Philadelphia Inquirer – January 28, 1889
Nurse Eisenhardt Describes the Murderous Assault.
Doubt As to the Means of Escape
The Night Watchman Gives His Statement, and the Police Admit That As Yet They Have No Clue.
Although it has been two days since Annie Eisenhardt, the night nurse of the Cooper Hospital, Camden, was murderously assaulted in the bath room of that institution, the police are as much mystified as to who the fiend was as ever. Prosecutor [Wilson H.] Jenkins and Mayor Pratt have made every possible effort to get at the facts of the affair, but up to a late hour last night they had not succeeded in securing a single clue.
Story of the Crime.
Miss Eisenhardt was attacked at about twenty minutes to 1 on Saturday morning by a man in the bath room of the male ward, on the second floor. In telling her distressing story she said: “Just as I entered a man sprang upon me and said: ‘I want some money.’ I told him I had no money, but he could have my watch. He replied he did not want that, and, seizing a towel from the roller and drawing it around my neck commenced choking me.
“I screamed, and he pulled the towel tighter. He then threw me down on the floor and tied my wrists and ankles with a piece of twine, after which he attempted to assault me, but I frustrated his fiendish design by struggling. The stranger then pulled a sharp instrument from his pocket and cut my hair off, and then commenced to slash at me with the instrument he had pulled from his pocket.
“He also tried to throw me out of the window, but was prevented from doing so by my struggling with him. He then snatched my jewelry and as he went out of the bath room window I became unconscious.”
Did He Escape from the Window?
The only window in the institution that was found unfastened was the window in the room where the assault occurred. This was up, and a rope made of strips of toweling was found dangling from the window sill.
Here is where the mysterious part of the crime commences. Officer Williams upon arriving on the scene, tested the strength of this rope, and says that he hardly attached to it the weight of twenty-five pounds before it parted. This he thought proved conclusively that no one ever made his escape by sliding down the knotted towels.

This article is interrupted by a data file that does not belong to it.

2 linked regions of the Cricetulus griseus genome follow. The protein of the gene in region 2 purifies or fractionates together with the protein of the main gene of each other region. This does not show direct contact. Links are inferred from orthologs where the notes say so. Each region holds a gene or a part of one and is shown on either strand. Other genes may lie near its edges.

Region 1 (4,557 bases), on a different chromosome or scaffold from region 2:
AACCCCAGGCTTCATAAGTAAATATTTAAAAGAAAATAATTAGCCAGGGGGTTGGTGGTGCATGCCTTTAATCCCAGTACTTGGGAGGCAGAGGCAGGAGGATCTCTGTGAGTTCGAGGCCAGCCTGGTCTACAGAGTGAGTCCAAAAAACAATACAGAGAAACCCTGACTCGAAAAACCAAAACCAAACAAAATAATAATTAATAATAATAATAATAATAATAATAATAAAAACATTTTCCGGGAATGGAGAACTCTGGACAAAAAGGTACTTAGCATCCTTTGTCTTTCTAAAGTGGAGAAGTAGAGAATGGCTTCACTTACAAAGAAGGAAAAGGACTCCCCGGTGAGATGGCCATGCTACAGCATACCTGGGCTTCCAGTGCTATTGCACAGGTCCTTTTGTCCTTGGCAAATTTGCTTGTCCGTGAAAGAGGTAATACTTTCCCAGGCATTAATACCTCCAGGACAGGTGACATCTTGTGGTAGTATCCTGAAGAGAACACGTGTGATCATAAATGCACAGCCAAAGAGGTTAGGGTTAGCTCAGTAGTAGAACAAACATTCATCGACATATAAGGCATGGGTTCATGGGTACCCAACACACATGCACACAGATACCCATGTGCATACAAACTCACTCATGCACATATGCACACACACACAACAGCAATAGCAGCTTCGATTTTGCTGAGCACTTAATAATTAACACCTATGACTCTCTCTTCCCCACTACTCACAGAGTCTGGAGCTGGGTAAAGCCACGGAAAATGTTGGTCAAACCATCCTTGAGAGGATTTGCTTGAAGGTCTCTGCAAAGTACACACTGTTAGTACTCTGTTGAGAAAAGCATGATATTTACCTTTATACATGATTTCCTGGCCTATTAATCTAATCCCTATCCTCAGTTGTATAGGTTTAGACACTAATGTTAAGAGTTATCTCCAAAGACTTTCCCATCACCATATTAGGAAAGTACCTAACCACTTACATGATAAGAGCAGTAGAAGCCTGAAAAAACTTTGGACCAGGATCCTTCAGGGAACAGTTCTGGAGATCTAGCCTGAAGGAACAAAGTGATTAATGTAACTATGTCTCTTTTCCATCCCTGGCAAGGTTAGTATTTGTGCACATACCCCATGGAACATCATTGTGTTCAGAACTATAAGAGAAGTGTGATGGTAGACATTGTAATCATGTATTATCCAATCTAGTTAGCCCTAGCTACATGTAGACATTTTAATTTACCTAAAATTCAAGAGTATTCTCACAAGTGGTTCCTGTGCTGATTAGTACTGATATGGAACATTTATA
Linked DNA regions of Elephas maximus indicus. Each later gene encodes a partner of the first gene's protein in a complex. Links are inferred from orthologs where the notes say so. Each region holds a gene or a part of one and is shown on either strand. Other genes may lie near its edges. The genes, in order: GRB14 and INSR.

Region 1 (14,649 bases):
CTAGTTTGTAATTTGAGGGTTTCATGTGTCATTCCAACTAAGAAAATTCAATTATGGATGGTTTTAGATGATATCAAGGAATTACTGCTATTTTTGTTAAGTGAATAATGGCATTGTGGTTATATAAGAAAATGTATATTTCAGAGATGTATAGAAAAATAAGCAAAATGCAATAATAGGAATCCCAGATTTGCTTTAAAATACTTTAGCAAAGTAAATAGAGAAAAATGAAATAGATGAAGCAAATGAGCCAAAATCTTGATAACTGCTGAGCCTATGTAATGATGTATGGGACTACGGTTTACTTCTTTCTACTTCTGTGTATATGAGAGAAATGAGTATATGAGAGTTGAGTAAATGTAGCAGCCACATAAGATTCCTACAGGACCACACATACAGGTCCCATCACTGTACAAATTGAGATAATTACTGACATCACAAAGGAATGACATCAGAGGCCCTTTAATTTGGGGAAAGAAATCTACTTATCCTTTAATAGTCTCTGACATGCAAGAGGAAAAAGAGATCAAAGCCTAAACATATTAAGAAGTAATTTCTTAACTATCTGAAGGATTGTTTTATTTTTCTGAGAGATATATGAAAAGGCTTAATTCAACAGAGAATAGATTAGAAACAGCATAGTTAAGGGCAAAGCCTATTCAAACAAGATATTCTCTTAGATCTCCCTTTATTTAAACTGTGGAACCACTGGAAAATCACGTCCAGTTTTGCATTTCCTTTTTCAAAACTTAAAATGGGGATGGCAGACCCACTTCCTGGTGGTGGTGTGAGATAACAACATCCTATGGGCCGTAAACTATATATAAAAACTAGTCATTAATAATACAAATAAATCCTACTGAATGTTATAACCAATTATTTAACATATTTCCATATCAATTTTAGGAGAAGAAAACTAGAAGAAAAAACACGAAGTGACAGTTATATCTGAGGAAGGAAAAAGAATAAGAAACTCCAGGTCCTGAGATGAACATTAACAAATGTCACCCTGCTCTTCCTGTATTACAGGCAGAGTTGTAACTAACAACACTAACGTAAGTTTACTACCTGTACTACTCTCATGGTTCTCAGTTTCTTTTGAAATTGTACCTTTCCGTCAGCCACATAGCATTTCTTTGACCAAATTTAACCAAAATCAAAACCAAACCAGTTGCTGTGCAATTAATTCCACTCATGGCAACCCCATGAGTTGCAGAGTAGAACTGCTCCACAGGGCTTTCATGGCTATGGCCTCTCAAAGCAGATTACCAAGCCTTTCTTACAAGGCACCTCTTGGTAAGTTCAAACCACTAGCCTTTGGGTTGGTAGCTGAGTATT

Another strange part of the story is the fact that the ground beneath the bath-room window was soft and smooth, and had any one slid down the toweling or jumped from the window foot prints would certainly have been discovered on the ground. No foot prints, however, were to be seen.
What the Watchman Says.
Early on Saturday morning Joseph Ellis, the engineer and night watchman, was summoned to the City Hall and in the presence of Mayor Pratt, Prosecutor Jenkins and the Chief of Police made this statement:
“About twenty-five minutes of 1 o’clock this morning (Saturday) I met Miss Eisenhardt on my rounds in the ward on the second floor. I then went into the convalescing room and commenced talking to a patient named Buchanan about seeing a strange man about the building the night before.
“My conversation was interrupted by the patient, who said there must be a new arrival, as he had heard groans. I next started down into the engine room, but my progress down stairs was arrested by groans coming from the bath room. Going in, I found Miss Eisenhardt lying upon the floor bleeding. I was only twenty-five feet away from where the assault occurred, and had there been any altercation or outcry I must have heard it.”
The watchman concluded his statement by giving it as his opinion that some one in the institution committed the assault or Miss Eisenhardt’s wounds were inflicted by her own hand.
Miss Eisenhardt is 30 years of age. She came to the Cooper Hospital about three months ago from the Jewish Hospital, this city. She described her assailant as being about 150 pounds in weight, and even in the hurry and confusion of the struggle she noted that he had a black mustache and wore a black cap and black overcoat.
What the Officials Say.
Mayor Pratt said to an Inquirer reporter yesterday that the crime was still as much of a mystery to the police as when first reported. “I have made every available effort,” he said, “to get at the bottom of the affair, but thus far have failed. My opinion is that Miss Eisenhardt knows more than she tells.”
Chief of Police Dodd, when asked yesterday if the police were working on any clue, replied: “Sunday is a day of rest, so we will rest to-day and go to work on the case again to-morrow.”
Prosecutor Jenkins and Dr. Jarrett, the resident physician of the hospital, were closeted with the injured nurse for nearly an hour yesterday. Both said that she gave no further details, but merely reiterated her former statement.
Miss Eisenhardt says that she has no friends in this country, but that while she was at the Jewish Hospital a man, whose name she refused to divulge, had wanted her to marry him.